Romero-Farina G, Candell-Riera J, Aguadé-Bruix S, Castell-Conesa J, de Léon G, Igual A. Predictors of improved left ventricular systolic function after surgical revascularization in patients with ischemic cardiomyopathy. Rev Esp Cardiol. 2007; 60:943–51.

[8]

Perk J, De Backer G, Gohlke H, Graham I, Reiner Z, Verschuren WM, et al. European Guidelines on Cardiovascular Disease Prevention in Clinical Practice (version 2012). The Fifth Joint Task Force of the European Society of Cardiology and other societies on cardiovascular disease prevention in clinical practice (constituted by representatives of nine societies and by invited experts). Int J Behav Med. 2012; 19:403–88.

[9]

Goff DC Jr, Lloyd-Jones DM, Bennett G, Coady S, D’Agostino RB Sr, Gibbons R, et al. 2013 ACC/ AHA guideline on the assessment of cardiovascular risk: a report of the American College of Cardiology/ American Heart Association Task Force on Practice Guidelines. J Am Coll Cardiol. 2014; 63:2935–59.

[10]

Whellan DJ, Tuttle RH, Velazquez EJ, Shaw LK, Jollis JG, Ellis W, et al. Predicting significant coronary artery disease in patients with left ventricular dysfunction. Am Heart J. 2006; 152:340–7.

[11]

Wongchareon W, Phrommintikul A, Kanjanavanit R, Kuanprasert S, Sukonthasarn A. A predictive model for distinguishing ischemic from non-ischemic cardiomyopathy. J Med Assoc Thai. 2005; 88:1689–96.

[12]

Bonow RO, Carabello BA, Chatterjee K, de Leon AC Jr, Faxon DP, Freed MD, et al. 2008 focused update incorporated into the ACC/ AHA 2006 guidelines for the management of patients with valvular heart disease: a report of the American College of Cardiology/ American Heart Association Task Force on Practice Guidelines (Writing Committee to revise the 1998 guidelines for the management of patients with valvular heart disease). Endorsed by the Society of Cardiovascular Anesthesiologists, Society for Cardiovascular Angiography and Interventions, and Society of Thoracic Surgeons. J Am Coll Cardiol. 2008; 52:e1–142.

[13]

Fihn SD, Gardin JM, Abrams J, Berra K, Blankenship JC, Dallas AP, et al. 2012 ACCF/AHA/ACP/AATS/PCNA/SCAI/STS Guideline for the diagnosis and management of patients with stable ischemic heart disease: a report of the American College of Cardiology Foundation/ American Heart Association Task Force on Practice Guidelines, and the American College of Physicians, American Association for Thoracic Surgery, Preventive Cardiovascular Nurses Association, Society for Cardiovascular Angiography and Interventions, and Society of Thoracic Surgeons. J Am Coll Cardiol. 2012; 60:e44–164.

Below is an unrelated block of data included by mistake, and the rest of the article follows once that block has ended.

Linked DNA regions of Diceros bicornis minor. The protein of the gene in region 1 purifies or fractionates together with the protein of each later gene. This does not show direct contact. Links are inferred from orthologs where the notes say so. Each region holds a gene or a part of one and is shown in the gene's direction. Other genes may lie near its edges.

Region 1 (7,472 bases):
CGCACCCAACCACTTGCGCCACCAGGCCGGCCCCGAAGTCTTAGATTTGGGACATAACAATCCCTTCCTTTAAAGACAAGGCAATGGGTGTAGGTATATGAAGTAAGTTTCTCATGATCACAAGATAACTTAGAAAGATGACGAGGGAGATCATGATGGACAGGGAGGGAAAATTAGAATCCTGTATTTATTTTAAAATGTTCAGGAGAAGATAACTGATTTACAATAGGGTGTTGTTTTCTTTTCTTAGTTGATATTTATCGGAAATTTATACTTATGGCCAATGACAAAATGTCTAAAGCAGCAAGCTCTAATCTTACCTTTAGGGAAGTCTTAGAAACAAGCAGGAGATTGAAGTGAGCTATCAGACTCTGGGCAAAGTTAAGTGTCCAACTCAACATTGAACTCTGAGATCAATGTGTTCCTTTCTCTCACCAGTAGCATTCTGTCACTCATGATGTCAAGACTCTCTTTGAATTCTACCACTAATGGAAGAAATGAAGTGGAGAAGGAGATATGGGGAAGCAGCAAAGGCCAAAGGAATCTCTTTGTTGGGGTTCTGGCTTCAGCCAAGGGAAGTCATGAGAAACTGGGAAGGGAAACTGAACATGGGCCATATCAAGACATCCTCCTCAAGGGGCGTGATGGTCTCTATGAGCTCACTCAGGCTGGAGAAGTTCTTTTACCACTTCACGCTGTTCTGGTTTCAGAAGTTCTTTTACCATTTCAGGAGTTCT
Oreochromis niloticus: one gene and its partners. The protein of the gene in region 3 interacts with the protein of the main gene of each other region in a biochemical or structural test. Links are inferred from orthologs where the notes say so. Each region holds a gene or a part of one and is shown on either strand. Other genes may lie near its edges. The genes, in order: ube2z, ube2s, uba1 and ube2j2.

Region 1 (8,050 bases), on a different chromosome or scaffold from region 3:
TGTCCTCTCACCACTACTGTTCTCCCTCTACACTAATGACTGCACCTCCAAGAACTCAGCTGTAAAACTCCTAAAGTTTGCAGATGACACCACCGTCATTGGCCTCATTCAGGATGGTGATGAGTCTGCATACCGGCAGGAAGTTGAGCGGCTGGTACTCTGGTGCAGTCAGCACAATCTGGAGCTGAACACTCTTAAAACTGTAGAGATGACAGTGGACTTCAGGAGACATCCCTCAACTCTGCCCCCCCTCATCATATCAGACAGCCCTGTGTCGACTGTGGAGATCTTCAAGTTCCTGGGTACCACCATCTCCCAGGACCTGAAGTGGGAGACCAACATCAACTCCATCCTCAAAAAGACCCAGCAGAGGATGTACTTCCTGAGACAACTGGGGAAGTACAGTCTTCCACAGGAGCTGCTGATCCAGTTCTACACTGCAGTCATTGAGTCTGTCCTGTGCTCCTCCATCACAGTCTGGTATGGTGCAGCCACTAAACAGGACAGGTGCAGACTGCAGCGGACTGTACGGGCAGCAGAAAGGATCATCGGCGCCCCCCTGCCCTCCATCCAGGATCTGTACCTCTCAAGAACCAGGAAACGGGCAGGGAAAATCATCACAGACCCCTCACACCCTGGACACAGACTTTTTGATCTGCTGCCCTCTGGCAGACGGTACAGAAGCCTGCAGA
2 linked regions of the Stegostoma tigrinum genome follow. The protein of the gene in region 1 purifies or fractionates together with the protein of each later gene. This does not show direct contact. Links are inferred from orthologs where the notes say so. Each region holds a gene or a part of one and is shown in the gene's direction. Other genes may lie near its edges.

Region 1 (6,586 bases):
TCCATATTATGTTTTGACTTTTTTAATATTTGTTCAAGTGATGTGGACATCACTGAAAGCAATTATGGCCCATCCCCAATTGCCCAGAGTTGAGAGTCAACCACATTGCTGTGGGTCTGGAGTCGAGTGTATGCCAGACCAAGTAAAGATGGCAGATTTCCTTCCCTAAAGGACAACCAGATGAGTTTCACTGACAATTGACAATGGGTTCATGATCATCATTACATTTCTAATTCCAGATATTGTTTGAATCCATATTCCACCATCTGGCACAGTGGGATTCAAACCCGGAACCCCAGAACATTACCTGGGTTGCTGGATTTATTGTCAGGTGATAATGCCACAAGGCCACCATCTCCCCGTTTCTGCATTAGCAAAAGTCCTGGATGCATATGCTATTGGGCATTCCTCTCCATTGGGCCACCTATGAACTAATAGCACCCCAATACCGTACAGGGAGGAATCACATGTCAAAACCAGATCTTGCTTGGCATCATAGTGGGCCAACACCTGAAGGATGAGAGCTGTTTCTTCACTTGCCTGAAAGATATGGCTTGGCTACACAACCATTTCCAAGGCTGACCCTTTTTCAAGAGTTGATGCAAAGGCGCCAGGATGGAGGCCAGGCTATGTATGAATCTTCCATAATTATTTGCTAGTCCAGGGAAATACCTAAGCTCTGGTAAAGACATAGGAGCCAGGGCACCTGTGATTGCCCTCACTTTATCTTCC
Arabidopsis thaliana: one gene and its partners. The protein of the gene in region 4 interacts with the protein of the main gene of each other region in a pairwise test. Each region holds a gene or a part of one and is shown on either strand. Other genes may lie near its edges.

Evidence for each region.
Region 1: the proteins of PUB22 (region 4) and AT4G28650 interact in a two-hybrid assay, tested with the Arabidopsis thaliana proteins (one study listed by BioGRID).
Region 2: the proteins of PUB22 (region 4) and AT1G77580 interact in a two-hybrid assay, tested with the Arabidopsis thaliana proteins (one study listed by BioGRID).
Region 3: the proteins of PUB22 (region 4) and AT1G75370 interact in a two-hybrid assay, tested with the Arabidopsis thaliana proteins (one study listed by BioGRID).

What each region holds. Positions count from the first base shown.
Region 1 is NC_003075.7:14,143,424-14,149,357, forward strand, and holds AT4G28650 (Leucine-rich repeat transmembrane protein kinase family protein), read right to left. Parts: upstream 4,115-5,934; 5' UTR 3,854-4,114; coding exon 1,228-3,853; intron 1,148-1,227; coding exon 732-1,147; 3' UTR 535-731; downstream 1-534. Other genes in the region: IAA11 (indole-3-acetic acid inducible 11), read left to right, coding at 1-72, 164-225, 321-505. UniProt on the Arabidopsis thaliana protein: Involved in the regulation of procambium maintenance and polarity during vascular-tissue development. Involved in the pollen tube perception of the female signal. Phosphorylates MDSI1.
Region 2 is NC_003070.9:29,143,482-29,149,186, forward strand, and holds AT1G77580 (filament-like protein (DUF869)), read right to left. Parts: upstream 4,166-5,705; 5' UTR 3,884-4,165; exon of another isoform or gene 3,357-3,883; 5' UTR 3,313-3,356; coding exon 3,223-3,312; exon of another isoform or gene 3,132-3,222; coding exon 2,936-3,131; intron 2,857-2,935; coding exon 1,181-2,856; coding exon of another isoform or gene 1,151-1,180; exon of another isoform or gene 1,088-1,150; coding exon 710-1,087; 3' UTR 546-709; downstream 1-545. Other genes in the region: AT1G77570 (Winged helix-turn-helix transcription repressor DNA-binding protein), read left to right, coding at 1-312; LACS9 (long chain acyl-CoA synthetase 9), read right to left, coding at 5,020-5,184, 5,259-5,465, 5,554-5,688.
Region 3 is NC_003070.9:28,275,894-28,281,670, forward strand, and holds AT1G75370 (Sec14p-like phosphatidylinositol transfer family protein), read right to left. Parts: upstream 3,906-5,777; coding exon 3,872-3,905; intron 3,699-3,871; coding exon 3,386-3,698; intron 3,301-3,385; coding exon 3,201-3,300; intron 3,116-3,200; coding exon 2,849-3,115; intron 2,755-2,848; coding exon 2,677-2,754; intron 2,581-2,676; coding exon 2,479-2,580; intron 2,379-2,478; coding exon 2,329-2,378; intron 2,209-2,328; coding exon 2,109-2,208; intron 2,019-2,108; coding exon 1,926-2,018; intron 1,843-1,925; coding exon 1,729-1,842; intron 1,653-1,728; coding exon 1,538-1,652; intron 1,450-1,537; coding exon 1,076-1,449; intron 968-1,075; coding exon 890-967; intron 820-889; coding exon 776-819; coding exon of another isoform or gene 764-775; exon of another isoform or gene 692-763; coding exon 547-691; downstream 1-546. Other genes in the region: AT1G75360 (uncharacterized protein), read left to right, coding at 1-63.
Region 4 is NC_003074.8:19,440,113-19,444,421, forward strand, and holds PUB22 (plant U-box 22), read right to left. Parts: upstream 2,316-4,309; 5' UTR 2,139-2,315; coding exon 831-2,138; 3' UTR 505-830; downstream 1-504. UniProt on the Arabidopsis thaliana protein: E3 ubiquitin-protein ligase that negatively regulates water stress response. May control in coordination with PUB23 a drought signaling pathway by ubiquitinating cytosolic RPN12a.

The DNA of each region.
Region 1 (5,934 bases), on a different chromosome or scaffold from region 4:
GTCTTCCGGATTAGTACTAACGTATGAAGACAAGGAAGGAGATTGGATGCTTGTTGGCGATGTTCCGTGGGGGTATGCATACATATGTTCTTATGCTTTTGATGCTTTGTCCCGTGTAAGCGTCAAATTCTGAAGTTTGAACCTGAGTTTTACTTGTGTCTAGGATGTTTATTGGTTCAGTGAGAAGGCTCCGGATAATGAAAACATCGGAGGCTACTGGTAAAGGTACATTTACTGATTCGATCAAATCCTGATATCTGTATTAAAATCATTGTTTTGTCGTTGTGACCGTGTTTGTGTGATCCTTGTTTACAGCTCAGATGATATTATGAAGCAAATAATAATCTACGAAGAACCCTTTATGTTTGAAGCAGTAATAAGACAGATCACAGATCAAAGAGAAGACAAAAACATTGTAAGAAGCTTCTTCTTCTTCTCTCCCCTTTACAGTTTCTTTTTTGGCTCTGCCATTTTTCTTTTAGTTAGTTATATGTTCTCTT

[14]

Grundy SM, Cleeman JI, Merz CN, Brewer HB Jr, Clark LT, Hunninghake DB, et al. Implications of recent clinical trials for the national cholesterol education program adult treatment panel III guidelines. Circulation. 2004; 110:227–39. Erratum in: Circulation. 2004; 110:763.

[15]

Aronson D, Edelman ER. Coronary artery disease and diabetes mellitus. Cardiol Clin. 2014; 32:439–55.

[16]

Jousilahti P, Vartiainen E, Tuomilehto J, Puska P. Sex, age, cardiovascular risk factors, and coronary heart disease: a prospective follow-up study of 14 786 middle-aged men and women in Finland. Circulation. 1999; 99:1165–72.

[17]

Niedziela J, Hudzik B, Niedziela N, Gąsior M, Gierlotka M, Wasilewski J, et al. The obesity paradox in acute coronary syndrome: a meta-analysis. Eur J Epidemiol. 2014; 29:801–12.

[18]

Gruberg L, Weissman NJ, Waksman R, Fuchs S, Deible R, Pinnow EE, et al. The impact of obesity on the short-term and long-term outcomes after percutaneous coronary intervention: the obesity paradox? J Am Coll Cardiol. 2002; 39:578–84.

[19]

Sharma A, Lavie CJ, Borer JS, Vallakati A, Goel S, Lopez-Jimenez F, et al. Meta-analysis of the relation of body mass index to all-cause and cardiovascular mortality and hospitalization in patients with chronic heart failure. Am J Cardiol. 2015; 115:1428–34.

[20]

Numasawa Y, Kohsaka S, Miyata H, Kawamura A, Noma S, Suzuki M, et al. Impact of body mass index on in-hospital complications in patients undergoing percutaneous coronary intervention in a Japanese real-world multicenter registry. PLoS One. 2015; 10:e0124399. .

[21]

Neeland IJ, Kontos MC, de Lemos JA. Evolving considerations in the management of patients with left bundle branch block and suspected myocardial infarction. J Am Coll Cardiol. 2012; 60:96–105.

Journal Information


IMPACT FACTOR 2017: 0.209
5-year IMPACT FACTOR: 0.243

CiteScore 2017: 0.24

SCImago Journal Rank (SJR) 2017: 0.162
Source Normalized Impact per Paper (SNIP) 2017: 0.173

Figures

  • View in gallery

    Receiver operating characteristic curve to predict significant coronary artery disease in patients with left ventricular systolic dysfunction

Metrics

All Time Past Year Past 30 Days
Abstract Views 0 0 0
Full Text Views 75 75 46
PDF Downloads 22 22 14